SAN DIEGO – While C.J. Wilson’s name began circulating in trade rumors on social media and in the lobby at baseball’s winter meetings, apparently that talk didn’t make it up to Jerry Dipoto’s suite.
In the wake of a report that the Angels had Wilson on the theoretical trading block, the team’s general manager said Monday afternoon that he “hadn’t discussed C.J. Wilson at all.”
Dipoto also said “we have not picked up the phone and offered C.J. Wilson around the league, at a reduced cost or any other.”
Certainly, this could be a matter of semantics. Trade discussions take different forms and begin at different levels of the front office.
Whether or not there has been any discussion about trading Wilson by the Angels or by other clubs, Dipoto left little doubt that he has confidence in the left-hander.
“We find C.J. to be an asset,” Dipoto said. “He’s been durable, pitches his innings. He’s averaged 14 wins a year since he joined the club. In conjunction with the other five starters we have, it gives us a nice degree of depth, and we’re not dying to lose that depth.”
Because of Garrett Richards’ injury – the Angels expect him back sometime in April – and Nick Tropeano’s inexperience, the Angels couldn’t move Wilson without getting a replacement.
That replacement would have to come on the free agent market. A pitcher who would definitely be an upgrade over Wilson would likely cost more than Wilson. In order to make that work, the Angels would need another club to take virtually all of the $38 million he’s owed over the next two seasons.
Coming off Wilson’s worst season, that’s not likely to happen.
Further reinforcing the idea that the Angels aren’t planning to bring in a free agent, Dipoto said flatly the Angels are “not engaged with any major league free agents at any level, top, middle or bottom of the market.”
Of course, that statement still isn’t likely to quash the speculation, because the Angels signed Albert Pujols and Josh Hamilton in 2011 and 2012 without a public clue they were pursuing either.
Dipoto understands how those deals have left the public skeptical of his denials.
“It leaves everyone the sense that we are trying to unveil the magic at the last minute,” he said. “That’s not what we are trying to do. We are truly here attempting to augment our club in smaller ways. If it spiderwebs in a different direction, it’s something we will consider, but that’s not what we’re planning.”
The Angels claimed left-handed hitter Marc Krauss on waivers from the Houston Astros, giving them a potential left-handed bat off the bench and part-time DH.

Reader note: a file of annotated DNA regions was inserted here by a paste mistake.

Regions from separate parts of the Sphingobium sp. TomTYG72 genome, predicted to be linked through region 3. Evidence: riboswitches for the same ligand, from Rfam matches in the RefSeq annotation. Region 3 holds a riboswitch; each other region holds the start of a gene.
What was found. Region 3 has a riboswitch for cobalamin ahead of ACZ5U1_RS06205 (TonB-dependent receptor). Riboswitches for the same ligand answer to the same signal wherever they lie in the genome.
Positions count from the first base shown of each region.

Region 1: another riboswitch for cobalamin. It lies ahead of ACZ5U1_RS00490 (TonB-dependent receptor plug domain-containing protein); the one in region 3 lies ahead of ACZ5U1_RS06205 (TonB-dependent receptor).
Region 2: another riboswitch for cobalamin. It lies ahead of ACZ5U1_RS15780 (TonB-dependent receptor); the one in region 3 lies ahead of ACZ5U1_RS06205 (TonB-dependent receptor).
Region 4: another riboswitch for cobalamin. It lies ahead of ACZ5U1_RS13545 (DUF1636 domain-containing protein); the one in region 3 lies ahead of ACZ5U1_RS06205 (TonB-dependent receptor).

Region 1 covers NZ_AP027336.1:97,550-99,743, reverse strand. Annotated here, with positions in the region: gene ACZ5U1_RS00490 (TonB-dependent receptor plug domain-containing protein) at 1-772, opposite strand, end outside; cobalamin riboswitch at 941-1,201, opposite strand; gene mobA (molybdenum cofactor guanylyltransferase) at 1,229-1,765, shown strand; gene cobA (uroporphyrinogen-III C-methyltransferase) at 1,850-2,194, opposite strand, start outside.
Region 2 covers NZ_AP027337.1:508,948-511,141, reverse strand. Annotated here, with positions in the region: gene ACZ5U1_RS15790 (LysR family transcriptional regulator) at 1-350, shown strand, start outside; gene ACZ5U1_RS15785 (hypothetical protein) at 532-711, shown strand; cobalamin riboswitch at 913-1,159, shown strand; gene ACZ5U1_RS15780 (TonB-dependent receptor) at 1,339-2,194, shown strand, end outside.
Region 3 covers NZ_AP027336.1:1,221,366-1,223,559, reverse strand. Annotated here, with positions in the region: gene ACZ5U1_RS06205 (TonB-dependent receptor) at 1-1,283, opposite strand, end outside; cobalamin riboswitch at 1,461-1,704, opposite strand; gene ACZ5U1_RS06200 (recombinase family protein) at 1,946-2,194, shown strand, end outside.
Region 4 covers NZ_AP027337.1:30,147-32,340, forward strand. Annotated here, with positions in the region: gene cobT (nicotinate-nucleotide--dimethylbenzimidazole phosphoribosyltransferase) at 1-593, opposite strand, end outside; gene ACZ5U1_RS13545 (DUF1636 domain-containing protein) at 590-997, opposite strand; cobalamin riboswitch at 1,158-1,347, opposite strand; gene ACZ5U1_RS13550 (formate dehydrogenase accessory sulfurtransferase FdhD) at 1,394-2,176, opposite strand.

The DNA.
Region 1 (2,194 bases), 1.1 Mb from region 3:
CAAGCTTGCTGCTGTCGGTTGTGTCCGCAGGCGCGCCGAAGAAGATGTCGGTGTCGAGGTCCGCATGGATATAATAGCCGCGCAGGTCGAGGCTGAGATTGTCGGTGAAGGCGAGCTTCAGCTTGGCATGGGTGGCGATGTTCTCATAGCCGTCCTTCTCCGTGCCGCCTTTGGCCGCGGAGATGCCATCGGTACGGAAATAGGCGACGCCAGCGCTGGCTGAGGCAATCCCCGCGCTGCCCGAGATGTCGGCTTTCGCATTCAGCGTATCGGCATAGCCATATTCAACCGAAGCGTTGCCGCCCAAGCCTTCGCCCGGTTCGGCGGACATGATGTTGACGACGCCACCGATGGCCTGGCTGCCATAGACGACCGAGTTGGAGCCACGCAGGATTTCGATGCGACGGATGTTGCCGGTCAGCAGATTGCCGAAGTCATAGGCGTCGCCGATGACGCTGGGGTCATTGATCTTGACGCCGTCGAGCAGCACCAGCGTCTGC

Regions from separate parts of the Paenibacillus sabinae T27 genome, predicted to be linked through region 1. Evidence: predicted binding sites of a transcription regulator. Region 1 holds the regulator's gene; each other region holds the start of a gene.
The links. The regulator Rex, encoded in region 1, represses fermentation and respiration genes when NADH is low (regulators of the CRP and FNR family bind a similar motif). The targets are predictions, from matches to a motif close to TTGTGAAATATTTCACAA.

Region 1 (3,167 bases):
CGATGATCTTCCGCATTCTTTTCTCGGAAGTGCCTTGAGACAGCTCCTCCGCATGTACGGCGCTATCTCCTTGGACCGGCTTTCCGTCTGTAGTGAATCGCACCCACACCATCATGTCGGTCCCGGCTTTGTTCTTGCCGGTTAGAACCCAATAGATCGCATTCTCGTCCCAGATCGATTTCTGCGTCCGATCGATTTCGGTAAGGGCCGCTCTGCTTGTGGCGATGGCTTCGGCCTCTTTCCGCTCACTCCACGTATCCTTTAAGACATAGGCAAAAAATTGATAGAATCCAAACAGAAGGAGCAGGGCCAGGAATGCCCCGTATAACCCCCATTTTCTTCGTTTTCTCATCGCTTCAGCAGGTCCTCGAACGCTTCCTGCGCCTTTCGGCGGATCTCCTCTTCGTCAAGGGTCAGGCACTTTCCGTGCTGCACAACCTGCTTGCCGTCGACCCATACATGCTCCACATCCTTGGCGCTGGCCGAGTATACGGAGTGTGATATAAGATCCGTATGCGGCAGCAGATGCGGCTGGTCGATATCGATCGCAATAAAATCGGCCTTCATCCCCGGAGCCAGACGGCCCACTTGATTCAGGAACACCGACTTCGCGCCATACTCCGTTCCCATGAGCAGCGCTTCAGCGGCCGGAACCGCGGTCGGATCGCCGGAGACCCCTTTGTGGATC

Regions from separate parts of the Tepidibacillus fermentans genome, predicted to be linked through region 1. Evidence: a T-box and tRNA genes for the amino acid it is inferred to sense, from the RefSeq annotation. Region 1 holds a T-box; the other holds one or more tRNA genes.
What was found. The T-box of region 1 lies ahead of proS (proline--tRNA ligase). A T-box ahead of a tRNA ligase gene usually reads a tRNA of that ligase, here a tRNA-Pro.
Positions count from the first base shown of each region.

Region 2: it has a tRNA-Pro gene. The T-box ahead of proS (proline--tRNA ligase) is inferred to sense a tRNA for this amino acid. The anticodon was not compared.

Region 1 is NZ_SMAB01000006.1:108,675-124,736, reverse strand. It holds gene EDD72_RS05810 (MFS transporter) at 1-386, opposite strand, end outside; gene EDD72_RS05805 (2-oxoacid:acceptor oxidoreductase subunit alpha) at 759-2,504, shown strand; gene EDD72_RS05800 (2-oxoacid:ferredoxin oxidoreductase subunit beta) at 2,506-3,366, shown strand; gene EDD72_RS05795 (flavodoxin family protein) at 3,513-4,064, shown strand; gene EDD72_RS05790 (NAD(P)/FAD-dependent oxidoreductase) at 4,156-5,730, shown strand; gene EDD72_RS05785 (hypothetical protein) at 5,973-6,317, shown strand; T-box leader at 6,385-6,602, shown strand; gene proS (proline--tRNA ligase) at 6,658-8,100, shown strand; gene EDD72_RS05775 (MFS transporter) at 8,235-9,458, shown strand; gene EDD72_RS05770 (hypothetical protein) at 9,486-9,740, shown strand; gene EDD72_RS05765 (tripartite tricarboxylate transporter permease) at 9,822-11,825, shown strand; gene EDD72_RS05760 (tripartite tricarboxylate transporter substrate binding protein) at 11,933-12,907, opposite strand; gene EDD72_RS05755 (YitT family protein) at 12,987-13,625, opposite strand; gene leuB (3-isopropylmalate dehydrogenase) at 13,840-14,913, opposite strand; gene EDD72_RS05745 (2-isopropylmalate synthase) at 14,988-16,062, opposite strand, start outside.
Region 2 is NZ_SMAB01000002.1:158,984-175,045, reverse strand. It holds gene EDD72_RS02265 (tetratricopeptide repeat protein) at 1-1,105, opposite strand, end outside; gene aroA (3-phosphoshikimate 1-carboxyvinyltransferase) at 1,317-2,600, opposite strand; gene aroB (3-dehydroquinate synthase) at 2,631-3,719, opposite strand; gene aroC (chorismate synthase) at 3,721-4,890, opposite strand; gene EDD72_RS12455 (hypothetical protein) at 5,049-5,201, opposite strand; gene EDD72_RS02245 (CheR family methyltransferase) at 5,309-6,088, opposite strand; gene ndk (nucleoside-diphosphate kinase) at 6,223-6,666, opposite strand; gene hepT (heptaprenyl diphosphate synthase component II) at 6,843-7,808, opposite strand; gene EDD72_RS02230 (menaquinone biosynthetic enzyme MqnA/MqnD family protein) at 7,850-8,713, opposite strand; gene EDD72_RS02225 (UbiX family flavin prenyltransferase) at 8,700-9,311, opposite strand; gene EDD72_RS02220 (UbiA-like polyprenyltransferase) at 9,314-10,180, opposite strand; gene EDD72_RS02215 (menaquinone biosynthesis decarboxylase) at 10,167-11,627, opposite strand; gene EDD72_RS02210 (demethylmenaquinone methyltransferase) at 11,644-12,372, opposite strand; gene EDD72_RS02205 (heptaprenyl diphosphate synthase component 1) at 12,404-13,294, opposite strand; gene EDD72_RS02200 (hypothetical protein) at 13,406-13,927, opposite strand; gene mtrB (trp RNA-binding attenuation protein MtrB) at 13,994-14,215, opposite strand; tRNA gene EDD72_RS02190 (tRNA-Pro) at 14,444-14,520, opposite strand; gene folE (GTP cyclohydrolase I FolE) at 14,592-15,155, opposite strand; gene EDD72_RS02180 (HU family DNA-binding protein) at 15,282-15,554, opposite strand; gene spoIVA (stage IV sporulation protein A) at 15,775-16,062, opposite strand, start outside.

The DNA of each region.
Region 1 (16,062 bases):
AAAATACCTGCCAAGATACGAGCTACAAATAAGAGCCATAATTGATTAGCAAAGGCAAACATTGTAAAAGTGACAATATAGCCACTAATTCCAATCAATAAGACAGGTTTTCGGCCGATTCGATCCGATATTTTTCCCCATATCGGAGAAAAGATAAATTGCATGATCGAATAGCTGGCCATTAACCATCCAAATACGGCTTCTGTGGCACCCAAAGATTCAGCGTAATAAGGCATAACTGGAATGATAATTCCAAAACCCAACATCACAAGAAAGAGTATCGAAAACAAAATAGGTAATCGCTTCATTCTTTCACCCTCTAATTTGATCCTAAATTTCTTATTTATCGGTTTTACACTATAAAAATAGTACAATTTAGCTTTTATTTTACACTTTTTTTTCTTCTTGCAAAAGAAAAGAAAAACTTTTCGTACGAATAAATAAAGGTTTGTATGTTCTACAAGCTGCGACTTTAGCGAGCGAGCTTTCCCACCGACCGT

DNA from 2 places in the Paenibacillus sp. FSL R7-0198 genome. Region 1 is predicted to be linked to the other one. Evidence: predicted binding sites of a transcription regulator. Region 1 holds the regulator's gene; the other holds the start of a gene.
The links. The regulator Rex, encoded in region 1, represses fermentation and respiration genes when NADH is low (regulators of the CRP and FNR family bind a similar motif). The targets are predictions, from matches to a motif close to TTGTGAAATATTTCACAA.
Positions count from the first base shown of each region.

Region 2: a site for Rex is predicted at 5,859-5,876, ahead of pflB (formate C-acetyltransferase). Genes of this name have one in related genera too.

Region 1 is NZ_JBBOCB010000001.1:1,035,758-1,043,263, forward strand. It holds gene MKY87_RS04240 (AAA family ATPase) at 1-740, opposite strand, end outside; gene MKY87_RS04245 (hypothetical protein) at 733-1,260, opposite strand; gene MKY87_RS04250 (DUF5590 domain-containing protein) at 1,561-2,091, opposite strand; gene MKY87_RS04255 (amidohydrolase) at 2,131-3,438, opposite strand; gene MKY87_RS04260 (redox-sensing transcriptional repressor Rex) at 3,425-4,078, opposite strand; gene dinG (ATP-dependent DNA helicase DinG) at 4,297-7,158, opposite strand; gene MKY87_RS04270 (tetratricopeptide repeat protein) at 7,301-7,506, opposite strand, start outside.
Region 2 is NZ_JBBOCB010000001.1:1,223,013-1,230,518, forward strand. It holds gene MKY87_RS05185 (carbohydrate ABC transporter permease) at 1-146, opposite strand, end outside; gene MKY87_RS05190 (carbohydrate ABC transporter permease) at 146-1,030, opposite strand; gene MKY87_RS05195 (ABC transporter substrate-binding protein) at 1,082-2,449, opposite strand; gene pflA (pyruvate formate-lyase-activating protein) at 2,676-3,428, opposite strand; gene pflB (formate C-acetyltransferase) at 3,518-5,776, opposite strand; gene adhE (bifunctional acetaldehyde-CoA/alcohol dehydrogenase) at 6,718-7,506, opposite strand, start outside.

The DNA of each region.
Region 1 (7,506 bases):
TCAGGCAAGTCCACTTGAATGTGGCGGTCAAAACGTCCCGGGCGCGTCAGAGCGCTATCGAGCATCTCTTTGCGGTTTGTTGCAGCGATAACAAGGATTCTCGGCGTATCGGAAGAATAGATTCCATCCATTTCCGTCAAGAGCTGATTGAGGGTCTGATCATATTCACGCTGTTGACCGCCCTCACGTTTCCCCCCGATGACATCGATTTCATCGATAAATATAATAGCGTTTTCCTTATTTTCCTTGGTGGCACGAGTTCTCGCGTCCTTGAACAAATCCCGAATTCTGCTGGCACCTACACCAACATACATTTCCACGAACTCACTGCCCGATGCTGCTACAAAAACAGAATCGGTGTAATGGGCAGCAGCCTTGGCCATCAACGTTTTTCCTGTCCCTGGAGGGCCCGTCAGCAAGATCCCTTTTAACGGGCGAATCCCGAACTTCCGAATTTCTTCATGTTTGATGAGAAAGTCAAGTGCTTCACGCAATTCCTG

Krauss, 27, can play first base and both corner outfield spots. He also saw time with the Astros as a designated hitter.
The Angels will give him a shot to share DH at-bats with C.J. Cron, who Dipoto said will get the “primary bulk” of the action. Krauss also has options, so he can shuttle between the majors and Triple-A.
Krauss has a career .200 average with 10 homers in 354 plate appearances over the last two years in the majors. Krauss is a career .278 hitter with an .854 OPS in the minors. He hit .289 with an .834 OPS at Triple-A last season.
Dipoto saw Krauss play at Ohio University before drafting him with the Arizona Diamondbacks in 2009. Krauss was traded to the Astros in July 2012.
“He’s been a fantastic minor league performer throughout every level,” Dipoto said. “He gets on base and hits for power.”
The Angels are not expected to fill their utility infield hole during the winter meetings, and perhaps not until January.
Their first choice is to re-sign Gordon Beckham, but Beckham is expected to need some time to determine if he has an offer elsewhere for more playing time and more money.
If the Angels don’t re-sign Beckham, they are likely to look to trade for an infielder rather than signing a free agent.
Among the infielders who would make the most sense for the Angels are Detroit’s Eugenio Suarez, St. Louis’ Pete Kozma, Colorado’s Josh Rutledge and Houston’s Marwin Gonzalez.
Kozma and Gonzalez are likely the most available of that group, but the Astros may be a better fit because they need the relief pitching the Angels have to spare. The Angels could trade someone like Vinnie Pestano or Fernando Salas to the Astros.
The Cardinals are believed to be more interested in a prospect with some upside, and the Angels don’t have many of those to spare.
Dipoto hinted that there could be a development involving Cuban infielder Roberto Baldoquin this week. The Angels have agreed to an $8 million bonus with the 20-year-old shortstop, but they are awaiting a visa for him to come to the United States to take a physical and complete the deal. ...
Major League Baseball’s PR directors announced an initiative to raise money for Lungevity, a foundation dedicated to research and treatment for lung cancer. Major league clubs are auctioning memorabilia and experiences. For more information on the Angels-related items, see the Angels official website, angels.com.
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Written by Jeff Fletcher for OC Register. View original article HERE